Presented by 19 greek street, Tengri was one of the proud partners associated with Art of Progress, joining forces to form a wider collective movement that kicked off during London Design Festival in September 2015.

Art of Progress installation during London Design Festival, featuring Tengri ‘Rider’ sweater and throw.

Art of Progress installation during London Design Festival, featuring Tengri ‘Rider’ sweater and throw.

Photography by Josh Exell and 19 Greek St. © Tengri Ltd.

Tengri at this year’s Mongolia Yak Festival

Knowing our founder’s enthusiasm for anything that involves climbing a mountain, or riding a bike – in the urban jungle or off the beaten track in Scotland – it’s no surprise that Tengri fashion shows don’t usually involve comfy seats, a glass of champagne and air conditioning.

That’s why the new capsule collection of knitwear, created with 100% Mongolian Khangai noble yarns, was unveiled in Mongolia during the Yak Festival, to coincide with the world-famous Nadaam festivals held every July.

We are honoured that Tengri was invited to be part of the Mongolia Yak Festival, a celebration of community collaboration. This event was organised by the Arkhangai local government and Arkhangai Federation of Pasture User Groups, with the support of the Swiss Agency for Development and Cooperation (SDC). Jambaldorj Sorsor, Director of Arkhangai Federation of Pasture User Groups, commented: “The Yak Festival honours a creature integral to our livelihoods and this year we celebrate the growth and support of herder families involved in our co-operatives, enabled by an international partnership established with Tengri.”

This new collection, following the ‘Warrior’ Collection of 2014, highlights the profound importance of the relationships between nomadic herders, animals and the land in Mongolia.

Joining an international cast of riders from Britain and America, the catwalk show featured Mongolian models scouted from local herder families in the run-up to the festival. Challenging weather conditions did not stop anyone from putting on a fantastic show and the local community enjoying it.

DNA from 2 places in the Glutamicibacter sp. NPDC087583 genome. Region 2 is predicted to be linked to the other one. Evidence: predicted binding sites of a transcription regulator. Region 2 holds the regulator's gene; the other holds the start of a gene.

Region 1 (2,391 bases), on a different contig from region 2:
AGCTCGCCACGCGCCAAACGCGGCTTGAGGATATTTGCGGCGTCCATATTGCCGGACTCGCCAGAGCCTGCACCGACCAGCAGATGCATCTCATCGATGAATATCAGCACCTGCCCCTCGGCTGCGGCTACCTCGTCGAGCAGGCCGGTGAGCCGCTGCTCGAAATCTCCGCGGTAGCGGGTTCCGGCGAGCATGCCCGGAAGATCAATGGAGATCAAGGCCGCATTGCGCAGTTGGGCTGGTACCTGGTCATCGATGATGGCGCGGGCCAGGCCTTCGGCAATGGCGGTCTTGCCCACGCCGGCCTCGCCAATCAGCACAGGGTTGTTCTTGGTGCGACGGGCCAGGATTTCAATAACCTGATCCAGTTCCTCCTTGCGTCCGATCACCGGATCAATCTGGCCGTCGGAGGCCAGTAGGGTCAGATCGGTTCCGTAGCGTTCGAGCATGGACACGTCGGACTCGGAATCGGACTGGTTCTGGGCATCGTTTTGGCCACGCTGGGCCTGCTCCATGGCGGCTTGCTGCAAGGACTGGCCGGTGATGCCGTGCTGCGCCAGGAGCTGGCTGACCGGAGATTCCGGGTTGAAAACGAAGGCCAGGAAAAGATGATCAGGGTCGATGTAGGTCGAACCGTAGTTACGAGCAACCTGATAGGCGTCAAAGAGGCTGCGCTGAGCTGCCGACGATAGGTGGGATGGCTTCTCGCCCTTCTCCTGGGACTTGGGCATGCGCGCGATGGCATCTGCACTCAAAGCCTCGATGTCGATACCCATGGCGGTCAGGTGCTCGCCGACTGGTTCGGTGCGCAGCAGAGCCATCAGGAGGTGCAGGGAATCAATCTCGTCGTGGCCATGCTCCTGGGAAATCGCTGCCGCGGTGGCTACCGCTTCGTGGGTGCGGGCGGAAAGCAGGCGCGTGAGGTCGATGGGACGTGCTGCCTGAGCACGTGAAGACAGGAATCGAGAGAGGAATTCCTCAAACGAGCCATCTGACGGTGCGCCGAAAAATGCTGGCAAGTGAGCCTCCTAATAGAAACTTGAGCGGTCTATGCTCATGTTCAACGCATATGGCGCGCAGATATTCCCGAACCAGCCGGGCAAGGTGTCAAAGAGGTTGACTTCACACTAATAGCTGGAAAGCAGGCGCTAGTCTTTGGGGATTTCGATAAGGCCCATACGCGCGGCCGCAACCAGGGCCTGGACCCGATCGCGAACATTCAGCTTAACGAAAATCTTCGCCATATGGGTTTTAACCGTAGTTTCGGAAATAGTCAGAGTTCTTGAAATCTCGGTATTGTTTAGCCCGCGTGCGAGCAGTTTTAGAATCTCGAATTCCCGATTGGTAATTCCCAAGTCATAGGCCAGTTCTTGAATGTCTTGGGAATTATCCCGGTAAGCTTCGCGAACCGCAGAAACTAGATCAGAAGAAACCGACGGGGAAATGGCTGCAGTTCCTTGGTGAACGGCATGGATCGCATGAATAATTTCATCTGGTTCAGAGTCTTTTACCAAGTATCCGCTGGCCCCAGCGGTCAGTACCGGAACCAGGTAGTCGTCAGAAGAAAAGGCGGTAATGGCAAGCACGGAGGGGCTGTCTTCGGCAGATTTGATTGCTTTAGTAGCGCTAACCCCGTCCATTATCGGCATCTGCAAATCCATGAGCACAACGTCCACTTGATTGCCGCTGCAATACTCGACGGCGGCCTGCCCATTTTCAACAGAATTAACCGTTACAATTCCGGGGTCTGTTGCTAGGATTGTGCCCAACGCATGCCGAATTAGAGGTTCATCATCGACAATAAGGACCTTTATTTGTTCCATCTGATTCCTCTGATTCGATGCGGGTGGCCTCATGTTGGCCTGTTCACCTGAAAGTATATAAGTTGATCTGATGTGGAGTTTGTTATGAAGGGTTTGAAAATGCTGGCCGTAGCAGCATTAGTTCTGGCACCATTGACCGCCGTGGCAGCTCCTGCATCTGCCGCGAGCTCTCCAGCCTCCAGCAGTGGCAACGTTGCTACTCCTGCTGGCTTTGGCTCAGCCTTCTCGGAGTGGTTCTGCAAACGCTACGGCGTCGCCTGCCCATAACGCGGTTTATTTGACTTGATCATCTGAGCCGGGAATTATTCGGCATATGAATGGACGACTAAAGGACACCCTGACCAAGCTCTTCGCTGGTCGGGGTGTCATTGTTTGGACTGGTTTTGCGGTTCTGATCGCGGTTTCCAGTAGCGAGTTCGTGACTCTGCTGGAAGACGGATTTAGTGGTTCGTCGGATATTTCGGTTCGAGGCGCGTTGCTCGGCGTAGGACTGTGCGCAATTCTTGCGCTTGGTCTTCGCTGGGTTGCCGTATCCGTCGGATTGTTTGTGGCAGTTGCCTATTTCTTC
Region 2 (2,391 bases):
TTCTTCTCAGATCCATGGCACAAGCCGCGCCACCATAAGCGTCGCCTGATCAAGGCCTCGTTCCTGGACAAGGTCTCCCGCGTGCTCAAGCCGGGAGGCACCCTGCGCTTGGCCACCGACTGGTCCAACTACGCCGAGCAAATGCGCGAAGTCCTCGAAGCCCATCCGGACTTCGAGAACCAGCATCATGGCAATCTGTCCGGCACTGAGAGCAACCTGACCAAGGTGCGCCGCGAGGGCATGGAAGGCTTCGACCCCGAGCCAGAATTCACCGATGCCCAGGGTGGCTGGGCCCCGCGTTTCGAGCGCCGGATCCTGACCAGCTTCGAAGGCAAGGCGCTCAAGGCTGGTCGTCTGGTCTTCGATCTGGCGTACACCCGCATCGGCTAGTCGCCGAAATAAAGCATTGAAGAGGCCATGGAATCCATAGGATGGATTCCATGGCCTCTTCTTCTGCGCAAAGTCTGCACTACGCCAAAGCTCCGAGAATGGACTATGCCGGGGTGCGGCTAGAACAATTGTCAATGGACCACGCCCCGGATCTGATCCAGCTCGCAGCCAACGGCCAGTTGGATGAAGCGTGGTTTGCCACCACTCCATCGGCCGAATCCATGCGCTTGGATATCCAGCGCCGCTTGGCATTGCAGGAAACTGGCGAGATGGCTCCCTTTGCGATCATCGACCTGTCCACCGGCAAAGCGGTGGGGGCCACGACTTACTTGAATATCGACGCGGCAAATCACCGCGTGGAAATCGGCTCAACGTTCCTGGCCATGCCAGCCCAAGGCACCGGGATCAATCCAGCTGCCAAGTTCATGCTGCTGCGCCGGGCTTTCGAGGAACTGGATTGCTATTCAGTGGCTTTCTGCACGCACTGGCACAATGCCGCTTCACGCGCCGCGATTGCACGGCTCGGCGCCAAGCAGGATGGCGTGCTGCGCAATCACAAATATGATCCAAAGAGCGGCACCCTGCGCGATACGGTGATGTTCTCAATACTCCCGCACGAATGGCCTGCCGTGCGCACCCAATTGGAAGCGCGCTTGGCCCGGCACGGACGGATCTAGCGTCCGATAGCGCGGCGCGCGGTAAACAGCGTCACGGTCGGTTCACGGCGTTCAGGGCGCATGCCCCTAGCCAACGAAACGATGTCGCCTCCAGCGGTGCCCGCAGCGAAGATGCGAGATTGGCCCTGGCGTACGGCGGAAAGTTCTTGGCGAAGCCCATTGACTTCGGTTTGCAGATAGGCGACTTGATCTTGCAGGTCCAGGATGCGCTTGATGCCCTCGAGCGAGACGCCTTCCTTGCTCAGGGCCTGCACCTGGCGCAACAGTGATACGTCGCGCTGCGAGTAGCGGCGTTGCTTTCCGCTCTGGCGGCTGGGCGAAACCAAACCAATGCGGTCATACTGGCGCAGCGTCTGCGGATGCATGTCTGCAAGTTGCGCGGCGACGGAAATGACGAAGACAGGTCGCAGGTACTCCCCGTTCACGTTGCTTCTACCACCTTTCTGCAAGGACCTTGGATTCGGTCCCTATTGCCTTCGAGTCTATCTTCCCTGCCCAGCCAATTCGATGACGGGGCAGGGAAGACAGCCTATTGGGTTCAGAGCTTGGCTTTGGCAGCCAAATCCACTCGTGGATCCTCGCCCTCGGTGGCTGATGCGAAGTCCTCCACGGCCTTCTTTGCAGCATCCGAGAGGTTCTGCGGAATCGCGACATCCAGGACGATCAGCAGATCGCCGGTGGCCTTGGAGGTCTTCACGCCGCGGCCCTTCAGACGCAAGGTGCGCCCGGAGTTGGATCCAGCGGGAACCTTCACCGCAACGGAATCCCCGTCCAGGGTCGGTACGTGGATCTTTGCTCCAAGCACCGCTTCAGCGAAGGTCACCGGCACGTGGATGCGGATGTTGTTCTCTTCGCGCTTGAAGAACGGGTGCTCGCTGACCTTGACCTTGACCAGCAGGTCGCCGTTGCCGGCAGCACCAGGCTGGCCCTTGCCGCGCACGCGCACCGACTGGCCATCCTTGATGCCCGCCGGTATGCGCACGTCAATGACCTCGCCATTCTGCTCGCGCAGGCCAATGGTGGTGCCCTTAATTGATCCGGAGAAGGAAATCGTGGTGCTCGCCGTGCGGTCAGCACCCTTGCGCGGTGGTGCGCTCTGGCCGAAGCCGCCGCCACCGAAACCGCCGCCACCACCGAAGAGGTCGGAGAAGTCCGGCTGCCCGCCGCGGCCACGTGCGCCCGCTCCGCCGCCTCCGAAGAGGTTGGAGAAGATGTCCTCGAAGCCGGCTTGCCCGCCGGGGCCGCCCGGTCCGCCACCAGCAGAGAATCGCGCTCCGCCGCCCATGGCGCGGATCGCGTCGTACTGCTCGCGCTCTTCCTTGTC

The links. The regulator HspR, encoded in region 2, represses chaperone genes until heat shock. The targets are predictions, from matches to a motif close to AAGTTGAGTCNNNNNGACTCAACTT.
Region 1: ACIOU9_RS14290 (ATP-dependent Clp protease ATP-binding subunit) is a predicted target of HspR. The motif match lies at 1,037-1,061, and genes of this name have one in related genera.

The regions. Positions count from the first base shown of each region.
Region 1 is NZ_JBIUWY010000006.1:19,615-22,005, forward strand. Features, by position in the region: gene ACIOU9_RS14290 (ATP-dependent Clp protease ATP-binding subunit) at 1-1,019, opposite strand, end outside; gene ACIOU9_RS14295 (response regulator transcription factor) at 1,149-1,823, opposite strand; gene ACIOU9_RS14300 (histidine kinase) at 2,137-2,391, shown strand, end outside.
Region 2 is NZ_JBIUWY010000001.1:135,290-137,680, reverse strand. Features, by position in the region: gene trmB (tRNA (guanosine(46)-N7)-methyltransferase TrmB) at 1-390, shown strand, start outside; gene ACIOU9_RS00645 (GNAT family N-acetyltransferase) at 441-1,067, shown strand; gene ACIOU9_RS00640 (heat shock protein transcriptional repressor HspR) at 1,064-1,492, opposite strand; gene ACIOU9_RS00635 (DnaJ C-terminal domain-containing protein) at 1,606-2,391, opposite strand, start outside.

Tengri models pose for a picture backstage with Nancy, Tengri founder (3rd from left) before the show.

Tengri models pose for a picture backstage with Nancy, Tengri founder (3rd from left) before the show.

The show previewed pieces from Tengri’s new Autumn/Winter ‘Rider’ Collection, which will launch later this year. The capsule collection demonstrates simple classic cuts, which are utilitarian in style, unisex and easy to wear.

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Inspired by the spirit of the ‘Rider’ – evoking a sense of adventure and journeys to distant and unfamiliar terrain – it’s no surprise an expedition of fellow riders from Tumbleweedbikes rolled up on fatbikes and converged at this remote spot. American riders, Daniel, Jay and Aaron, were joined by British rider, Cass Gilbert, an avid cyclist, adventure-travel journalist and regular contributor to SidetrackedCrankedMountain Flyer and Boneshaker magazines. Like us, these guys love the idea of an adventurous trek, new destinations, freedom of movement and the challenges offered by the trail. We even persuaded Aaron to model our collection.

American cyclist, Aaron Glick, models items from Tengri everyday essentials.

American cyclist, Aaron Glick, models items from Tengri everyday essentials.

Designed by Nancy Johnston, Tengri’s founder, together with in-house designer Carlo Volpi, as well as textile and fashion students from Heriot-Watt university, the garments will be made in Scotland and London, where quality craftsmanship and technological innovation add new value to Mongolian Khangai noble yarns.

Meet Tengri at the London Design Festival this Summer

If you would like to discover more about Tengri yak fibre and textiles, come and meet us during the London Design Festival from 19 to 27 September. We will be showcasing the works of designers and artisanal makers who work with yak fibre, in collaboration with 19 Greek Street.

Is Fairtrade really fair?

The clothes I wear, the coffee I drink, the food I eat – even that little bit of cheeky chocolate – are all labelled 'fairtrade'. When I buy fairtrade, I walk away feeling good that I just did my bit for the world. But what am I really buying? It seems as though fairtrade has become a commodity – just a way to increase the price and sell to the growing eco-friendly market.

I can't help but ask the question: is fairtrade really good enough?